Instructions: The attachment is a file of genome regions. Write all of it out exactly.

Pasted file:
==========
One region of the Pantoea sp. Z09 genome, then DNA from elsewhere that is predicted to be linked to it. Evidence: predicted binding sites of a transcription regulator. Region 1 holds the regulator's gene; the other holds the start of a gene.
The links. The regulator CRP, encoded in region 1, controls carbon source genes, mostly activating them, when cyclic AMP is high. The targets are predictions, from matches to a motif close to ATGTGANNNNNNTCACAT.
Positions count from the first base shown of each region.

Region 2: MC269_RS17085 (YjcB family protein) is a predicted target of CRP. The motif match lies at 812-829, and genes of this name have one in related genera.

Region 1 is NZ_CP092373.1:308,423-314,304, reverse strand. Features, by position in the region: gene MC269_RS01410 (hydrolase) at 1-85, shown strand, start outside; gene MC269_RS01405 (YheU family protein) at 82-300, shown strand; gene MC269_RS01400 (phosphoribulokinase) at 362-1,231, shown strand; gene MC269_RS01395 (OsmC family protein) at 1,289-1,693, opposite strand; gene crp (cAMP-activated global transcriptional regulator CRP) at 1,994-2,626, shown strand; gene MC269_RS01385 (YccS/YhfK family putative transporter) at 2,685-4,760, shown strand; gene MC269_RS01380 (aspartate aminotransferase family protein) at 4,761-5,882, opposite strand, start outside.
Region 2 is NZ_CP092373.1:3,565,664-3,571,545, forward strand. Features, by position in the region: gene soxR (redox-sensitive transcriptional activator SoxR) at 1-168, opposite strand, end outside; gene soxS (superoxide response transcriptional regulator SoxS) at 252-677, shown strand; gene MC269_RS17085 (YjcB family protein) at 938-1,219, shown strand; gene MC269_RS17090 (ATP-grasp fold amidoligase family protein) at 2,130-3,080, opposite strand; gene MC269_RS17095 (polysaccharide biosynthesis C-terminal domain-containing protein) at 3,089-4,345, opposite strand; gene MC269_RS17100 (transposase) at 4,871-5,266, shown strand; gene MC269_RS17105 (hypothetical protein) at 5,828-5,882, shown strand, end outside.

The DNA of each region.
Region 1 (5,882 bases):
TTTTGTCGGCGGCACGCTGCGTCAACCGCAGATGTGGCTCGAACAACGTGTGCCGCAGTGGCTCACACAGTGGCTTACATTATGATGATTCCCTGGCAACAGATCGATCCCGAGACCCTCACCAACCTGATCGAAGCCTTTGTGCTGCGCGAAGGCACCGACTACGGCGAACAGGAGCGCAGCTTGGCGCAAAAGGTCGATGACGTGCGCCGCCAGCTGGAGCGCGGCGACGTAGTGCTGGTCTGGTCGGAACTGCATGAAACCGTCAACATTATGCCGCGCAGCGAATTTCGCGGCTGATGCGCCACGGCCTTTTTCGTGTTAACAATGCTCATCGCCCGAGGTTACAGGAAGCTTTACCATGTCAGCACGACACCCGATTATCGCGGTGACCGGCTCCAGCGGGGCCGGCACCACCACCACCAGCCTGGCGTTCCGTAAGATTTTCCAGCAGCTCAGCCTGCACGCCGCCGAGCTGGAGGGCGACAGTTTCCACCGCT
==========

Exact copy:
One region of the Pantoea sp. Z09 genome, then DNA from elsewhere that is predicted to be linked to it. Evidence: predicted binding sites of a transcription regulator. Region 1 holds the regulator's gene; the other holds the start of a gene.
The links. The regulator CRP, encoded in region 1, controls carbon source genes, mostly activating them, when cyclic AMP is high. The targets are predictions, from matches to a motif close to ATGTGANNNNNNTCACAT.
Positions count from the first base shown of each region.

Region 2: MC269_RS17085 (YjcB family protein) is a predicted target of CRP. The motif match lies at 812-829, and genes of this name have one in related genera.

Region 1 is NZ_CP092373.1:308,423-314,304, reverse strand. Features, by position in the region: gene MC269_RS01410 (hydrolase) at 1-85, shown strand, start outside; gene MC269_RS01405 (YheU family protein) at 82-300, shown strand; gene MC269_RS01400 (phosphoribulokinase) at 362-1,231, shown strand; gene MC269_RS01395 (OsmC family protein) at 1,289-1,693, opposite strand; gene crp (cAMP-activated global transcriptional regulator CRP) at 1,994-2,626, shown strand; gene MC269_RS01385 (YccS/YhfK family putative transporter) at 2,685-4,760, shown strand; gene MC269_RS01380 (aspartate aminotransferase family protein) at 4,761-5,882, opposite strand, start outside.
Region 2 is NZ_CP092373.1:3,565,664-3,571,545, forward strand. Features, by position in the region: gene soxR (redox-sensitive transcriptional activator SoxR) at 1-168, opposite strand, end outside; gene soxS (superoxide response transcriptional regulator SoxS) at 252-677, shown strand; gene MC269_RS17085 (YjcB family protein) at 938-1,219, shown strand; gene MC269_RS17090 (ATP-grasp fold amidoligase family protein) at 2,130-3,080, opposite strand; gene MC269_RS17095 (polysaccharide biosynthesis C-terminal domain-containing protein) at 3,089-4,345, opposite strand; gene MC269_RS17100 (transposase) at 4,871-5,266, shown strand; gene MC269_RS17105 (hypothetical protein) at 5,828-5,882, shown strand, end outside.

The DNA of each region.
Region 1 (5,882 bases):
TTTTGTCGGCGGCACGCTGCGTCAACCGCAGATGTGGCTCGAACAACGTGTGCCGCAGTGGCTCACACAGTGGCTTACATTATGATGATTCCCTGGCAACAGATCGATCCCGAGACCCTCACCAACCTGATCGAAGCCTTTGTGCTGCGCGAAGGCACCGACTACGGCGAACAGGAGCGCAGCTTGGCGCAAAAGGTCGATGACGTGCGCCGCCAGCTGGAGCGCGGCGACGTAGTGCTGGTCTGGTCGGAACTGCATGAAACCGTCAACATTATGCCGCGCAGCGAATTTCGCGGCTGATGCGCCACGGCCTTTTTCGTGTTAACAATGCTCATCGCCCGAGGTTACAGGAAGCTTTACCATGTCAGCACGACACCCGATTATCGCGGTGACCGGCTCCAGCGGGGCCGGCACCACCACCACCAGCCTGGCGTTCCGTAAGATTTTCCAGCAGCTCAGCCTGCACGCCGCCGAGCTGGAGGGCGACAGTTTCCACCGCT